• Restraints is defined by referencing the definition of restraints of the Public Health Service Act. This definition provides that restraints are any physical restraint that is a mechanical or personal restriction that immobilizes a youth or reduces the ability of a youth to move his or her arms, legs, or head freely, or drugs used to restrain behavior that are not standard treatment for a medical or psychiatric condition. The definition excludes certain restraints, such as orthopedically prescribed devices.[2]
  • Dangerous practice is defined as “an act, procedure, or program that creates an unreasonable risk of physical injury, pain, or psychological harm” to a youth subjected to the practice.
  • Chemical agent is defined as “a spray or injection used to temporarily incapacitate a person, including oleoresin capsicum spray, tear gas, and 2-chlorobenzalmalononitrile gas.”

Third, the JJDPA requires OJJDP to annually report a one-month summary of data on the use of restraints and isolation upon youth held in the custody of secure detention and correctional facilities operated by state or local government, as well as report annual data on the number of youth in such facilities who report being pregnant.

Fourth, the JJDPA requires OJJDP to coordinate training and technical assistance programs with juvenile detention and corrections personnel to:

  • Promote methods for improving conditions of confinement, including methods designed to minimize the use of dangerous practices, unreasonable restraints, and isolation.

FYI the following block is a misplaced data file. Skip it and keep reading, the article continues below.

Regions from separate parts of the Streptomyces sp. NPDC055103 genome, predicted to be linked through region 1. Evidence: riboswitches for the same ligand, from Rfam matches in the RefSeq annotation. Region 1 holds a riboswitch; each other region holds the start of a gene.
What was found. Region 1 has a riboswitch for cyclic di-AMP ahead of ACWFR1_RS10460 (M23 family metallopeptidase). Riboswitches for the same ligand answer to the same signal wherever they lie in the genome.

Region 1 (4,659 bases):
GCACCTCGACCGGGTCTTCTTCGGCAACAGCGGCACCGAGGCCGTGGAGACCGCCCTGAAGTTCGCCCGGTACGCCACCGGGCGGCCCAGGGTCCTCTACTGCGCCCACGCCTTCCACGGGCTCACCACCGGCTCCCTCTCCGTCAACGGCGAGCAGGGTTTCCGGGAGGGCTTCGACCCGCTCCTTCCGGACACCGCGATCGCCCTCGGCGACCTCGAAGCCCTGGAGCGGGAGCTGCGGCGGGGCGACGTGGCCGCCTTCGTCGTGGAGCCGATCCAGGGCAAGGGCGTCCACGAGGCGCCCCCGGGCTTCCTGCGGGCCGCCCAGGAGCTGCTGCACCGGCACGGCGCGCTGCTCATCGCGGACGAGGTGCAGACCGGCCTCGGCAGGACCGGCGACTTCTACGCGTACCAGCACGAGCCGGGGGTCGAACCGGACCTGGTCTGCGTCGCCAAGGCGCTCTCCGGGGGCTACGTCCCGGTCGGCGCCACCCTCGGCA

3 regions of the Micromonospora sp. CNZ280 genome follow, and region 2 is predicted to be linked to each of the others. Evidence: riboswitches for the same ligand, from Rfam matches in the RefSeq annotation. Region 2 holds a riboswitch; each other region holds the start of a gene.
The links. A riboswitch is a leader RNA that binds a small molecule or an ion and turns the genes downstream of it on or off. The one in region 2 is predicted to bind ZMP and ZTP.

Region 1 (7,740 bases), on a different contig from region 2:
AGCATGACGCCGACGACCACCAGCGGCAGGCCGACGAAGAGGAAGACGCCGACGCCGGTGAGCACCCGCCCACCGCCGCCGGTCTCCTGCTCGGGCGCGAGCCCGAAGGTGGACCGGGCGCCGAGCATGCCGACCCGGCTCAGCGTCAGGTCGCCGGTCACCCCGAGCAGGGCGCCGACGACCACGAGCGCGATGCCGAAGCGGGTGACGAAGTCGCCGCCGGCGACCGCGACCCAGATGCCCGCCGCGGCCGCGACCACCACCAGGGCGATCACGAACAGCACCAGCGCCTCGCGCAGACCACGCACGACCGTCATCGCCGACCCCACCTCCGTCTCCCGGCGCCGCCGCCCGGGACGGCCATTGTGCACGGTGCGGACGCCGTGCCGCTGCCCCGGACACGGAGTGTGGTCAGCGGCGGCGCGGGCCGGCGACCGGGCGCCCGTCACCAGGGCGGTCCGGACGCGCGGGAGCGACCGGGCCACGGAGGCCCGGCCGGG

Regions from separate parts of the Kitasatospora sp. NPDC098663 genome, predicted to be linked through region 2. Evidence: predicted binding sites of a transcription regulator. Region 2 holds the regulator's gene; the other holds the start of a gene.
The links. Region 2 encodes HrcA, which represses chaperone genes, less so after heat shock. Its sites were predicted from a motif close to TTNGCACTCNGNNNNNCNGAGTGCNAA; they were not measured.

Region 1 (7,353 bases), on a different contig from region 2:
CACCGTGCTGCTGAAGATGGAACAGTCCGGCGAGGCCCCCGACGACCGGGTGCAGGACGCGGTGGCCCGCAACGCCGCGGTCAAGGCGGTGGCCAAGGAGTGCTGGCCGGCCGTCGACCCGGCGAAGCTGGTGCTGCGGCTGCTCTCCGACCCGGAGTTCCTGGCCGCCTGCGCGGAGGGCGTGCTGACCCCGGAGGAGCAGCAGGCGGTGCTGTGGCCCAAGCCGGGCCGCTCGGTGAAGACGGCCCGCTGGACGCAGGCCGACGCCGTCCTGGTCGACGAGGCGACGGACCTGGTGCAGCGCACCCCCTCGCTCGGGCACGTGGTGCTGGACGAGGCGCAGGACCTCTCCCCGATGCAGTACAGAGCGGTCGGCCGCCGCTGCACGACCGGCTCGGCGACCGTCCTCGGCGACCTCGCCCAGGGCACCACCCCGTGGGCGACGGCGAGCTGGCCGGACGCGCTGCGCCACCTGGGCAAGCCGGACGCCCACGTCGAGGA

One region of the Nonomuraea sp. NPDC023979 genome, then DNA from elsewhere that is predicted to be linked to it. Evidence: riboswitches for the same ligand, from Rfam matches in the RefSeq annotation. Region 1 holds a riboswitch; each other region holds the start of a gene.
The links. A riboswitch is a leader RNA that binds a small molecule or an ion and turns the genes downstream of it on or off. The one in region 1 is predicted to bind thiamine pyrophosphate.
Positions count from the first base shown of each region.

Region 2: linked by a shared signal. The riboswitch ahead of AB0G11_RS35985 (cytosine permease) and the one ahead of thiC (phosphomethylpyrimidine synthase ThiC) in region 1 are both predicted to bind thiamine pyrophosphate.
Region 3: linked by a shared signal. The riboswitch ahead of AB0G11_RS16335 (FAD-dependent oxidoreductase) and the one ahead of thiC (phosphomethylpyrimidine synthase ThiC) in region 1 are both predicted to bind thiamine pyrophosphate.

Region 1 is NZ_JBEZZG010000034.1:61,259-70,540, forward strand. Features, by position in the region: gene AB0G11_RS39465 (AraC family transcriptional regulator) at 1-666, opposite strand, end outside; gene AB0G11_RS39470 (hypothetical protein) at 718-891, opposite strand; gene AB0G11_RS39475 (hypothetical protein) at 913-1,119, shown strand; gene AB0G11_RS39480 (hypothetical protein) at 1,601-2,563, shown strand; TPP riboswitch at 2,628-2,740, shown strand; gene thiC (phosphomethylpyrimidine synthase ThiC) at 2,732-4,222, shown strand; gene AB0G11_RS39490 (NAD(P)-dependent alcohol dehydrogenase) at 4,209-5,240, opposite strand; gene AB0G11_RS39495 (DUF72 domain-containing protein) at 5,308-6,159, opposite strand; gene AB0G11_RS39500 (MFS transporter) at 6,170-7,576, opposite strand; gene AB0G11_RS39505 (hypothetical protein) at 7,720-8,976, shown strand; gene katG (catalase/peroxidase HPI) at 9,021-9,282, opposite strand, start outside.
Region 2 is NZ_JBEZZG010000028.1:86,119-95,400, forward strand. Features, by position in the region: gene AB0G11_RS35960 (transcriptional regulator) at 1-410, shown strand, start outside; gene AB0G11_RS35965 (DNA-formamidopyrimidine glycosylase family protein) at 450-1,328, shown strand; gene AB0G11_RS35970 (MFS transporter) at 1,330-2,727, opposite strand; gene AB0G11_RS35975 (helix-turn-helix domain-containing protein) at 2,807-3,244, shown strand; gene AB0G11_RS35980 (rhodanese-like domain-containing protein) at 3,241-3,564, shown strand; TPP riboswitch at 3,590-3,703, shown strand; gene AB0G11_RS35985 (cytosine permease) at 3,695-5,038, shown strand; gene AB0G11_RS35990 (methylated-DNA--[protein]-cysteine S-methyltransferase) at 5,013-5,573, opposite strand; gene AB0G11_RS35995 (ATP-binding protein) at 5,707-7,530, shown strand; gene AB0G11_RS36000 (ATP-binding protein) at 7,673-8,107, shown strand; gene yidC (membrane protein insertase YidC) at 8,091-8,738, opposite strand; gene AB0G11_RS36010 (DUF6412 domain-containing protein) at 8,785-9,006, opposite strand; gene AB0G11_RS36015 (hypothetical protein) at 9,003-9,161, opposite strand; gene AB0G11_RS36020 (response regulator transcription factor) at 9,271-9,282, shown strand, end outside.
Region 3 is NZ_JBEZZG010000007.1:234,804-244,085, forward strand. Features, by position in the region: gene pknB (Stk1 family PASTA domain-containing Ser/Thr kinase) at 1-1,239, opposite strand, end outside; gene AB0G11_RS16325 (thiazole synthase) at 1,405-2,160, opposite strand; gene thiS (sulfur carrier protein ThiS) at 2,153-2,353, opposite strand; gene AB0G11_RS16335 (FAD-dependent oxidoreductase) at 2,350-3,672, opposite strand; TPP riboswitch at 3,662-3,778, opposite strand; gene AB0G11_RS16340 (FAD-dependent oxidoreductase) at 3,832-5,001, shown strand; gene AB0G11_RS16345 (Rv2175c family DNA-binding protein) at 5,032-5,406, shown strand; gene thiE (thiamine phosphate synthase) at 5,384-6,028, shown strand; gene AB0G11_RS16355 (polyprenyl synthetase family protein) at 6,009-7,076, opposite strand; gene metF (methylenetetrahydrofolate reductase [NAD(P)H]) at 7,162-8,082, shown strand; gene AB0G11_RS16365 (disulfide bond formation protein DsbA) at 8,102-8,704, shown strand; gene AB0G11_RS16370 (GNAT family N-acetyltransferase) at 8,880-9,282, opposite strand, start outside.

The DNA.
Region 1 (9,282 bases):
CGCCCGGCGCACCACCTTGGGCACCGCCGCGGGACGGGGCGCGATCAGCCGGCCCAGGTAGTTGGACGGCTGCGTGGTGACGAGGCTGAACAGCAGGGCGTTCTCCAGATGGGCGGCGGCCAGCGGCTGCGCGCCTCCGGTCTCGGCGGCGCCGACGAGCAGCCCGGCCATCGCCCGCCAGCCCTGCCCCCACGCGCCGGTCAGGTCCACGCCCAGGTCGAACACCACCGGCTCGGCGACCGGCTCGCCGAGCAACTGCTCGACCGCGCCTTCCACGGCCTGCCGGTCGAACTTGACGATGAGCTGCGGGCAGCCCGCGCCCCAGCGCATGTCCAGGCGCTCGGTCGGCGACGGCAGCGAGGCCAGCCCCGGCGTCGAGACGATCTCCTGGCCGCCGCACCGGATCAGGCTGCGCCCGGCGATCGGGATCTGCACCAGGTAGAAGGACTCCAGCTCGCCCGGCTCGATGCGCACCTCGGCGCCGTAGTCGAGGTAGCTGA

• Encourage alternative behavior management techniques based on positive youth development approaches, including methods responsive to cultural differences.

Fifth, the JJDPA requires OJJDP to conduct research on two topics related to conditions in youth facilities. These topics include the prevalence and duration of behavioral health needs (including mental health, substance abuse, and co-occurring disorders) among youth pre-placement and post-placement in the juvenile justice system, including an examination of the effects of secure detention in a correctional facility. OJJDP must also research training efforts and reforms that have produced reductions in or elimination of the use of dangerous practices.


Effective State/Local Strategies:

  • Stop Solitary for Kids is a national campaign to end solitary confinement of youth. The Center for Children’s Law and Policy, in partnership with the Council of Juvenile Correctional Administrators, the Center for Juvenile Justice Reform at Georgetown University, and the Justice Policy Institute, are pursuing strategies at the federal, state, and local level to achieve this goal. The Stop Solitary for Kids website contains information on efforts to eliminate solitary confinement around the country, as well as a variety of resources to support jurisdictions in their efforts.
  • In addition to the JJDPA, Congress also passed the First Step Act (S. 756) in December 2018. The First Step Act prohibits federal facilities from placing youth in solitary confinement for discipline, punishment, or retaliation. Youth can only be placed in solitary as a temporary response to a serious and immediate risk of physical harm to themselves or others, and then only for a maximum of three hours. For more information on how the JJDPA and the First Step Act limit solitary confinement of youth, see this fact sheet from Stop Solitary for Kids.